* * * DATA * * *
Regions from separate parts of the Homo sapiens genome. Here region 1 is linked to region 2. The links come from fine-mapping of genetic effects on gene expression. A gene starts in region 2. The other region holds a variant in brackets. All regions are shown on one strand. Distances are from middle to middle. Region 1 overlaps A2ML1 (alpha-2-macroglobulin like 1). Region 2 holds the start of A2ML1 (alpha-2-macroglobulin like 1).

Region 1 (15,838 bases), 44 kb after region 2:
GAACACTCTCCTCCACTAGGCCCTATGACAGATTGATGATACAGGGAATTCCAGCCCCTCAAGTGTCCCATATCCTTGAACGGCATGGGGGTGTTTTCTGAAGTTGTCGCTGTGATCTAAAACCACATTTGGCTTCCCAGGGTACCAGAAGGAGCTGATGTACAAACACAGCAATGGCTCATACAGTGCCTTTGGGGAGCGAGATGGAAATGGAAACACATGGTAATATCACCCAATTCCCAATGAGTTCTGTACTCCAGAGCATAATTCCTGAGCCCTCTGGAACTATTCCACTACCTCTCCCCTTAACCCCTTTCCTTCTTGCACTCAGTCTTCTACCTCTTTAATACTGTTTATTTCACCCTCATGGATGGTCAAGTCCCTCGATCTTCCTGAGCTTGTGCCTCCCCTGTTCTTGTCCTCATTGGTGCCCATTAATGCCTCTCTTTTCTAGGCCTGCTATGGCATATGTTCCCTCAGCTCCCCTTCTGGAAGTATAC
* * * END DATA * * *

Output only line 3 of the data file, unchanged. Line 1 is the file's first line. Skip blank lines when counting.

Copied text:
GAACACTCTCCTCCACTAGGCCCTATGACAGATTGATGATACAGGGAATTCCAGCCCCTCAAGTGTCCCATATCCTTGAACGGCATGGGGGTGTTTTCTGAAGTTGTCGCTGTGATCTAAAACCACATTTGGCTTCCCAGGGTACCAGAAGGAGCTGATGTACAAACACAGCAATGGCTCATACAGTGCCTTTGGGGAGCGAGATGGAAATGGAAACACATGGTAATATCACCCAATTCCCAATGAGTTCTGTACTCCAGAGCATAATTCCTGAGCCCTCTGGAACTATTCCACTACCTCTCCCCTTAACCCCTTTCCTTCTTGCACTCAGTCTTCTACCTCTTTAATACTGTTTATTTCACCCTCATGGATGGTCAAGTCCCTCGATCTTCCTGAGCTTGTGCCTCCCCTGTTCTTGTCCTCATTGGTGCCCATTAATGCCTCTCTTTTCTAGGCCTGCTATGGCATATGTTCCCTCAGCTCCCCTTCTGGAAGTATAC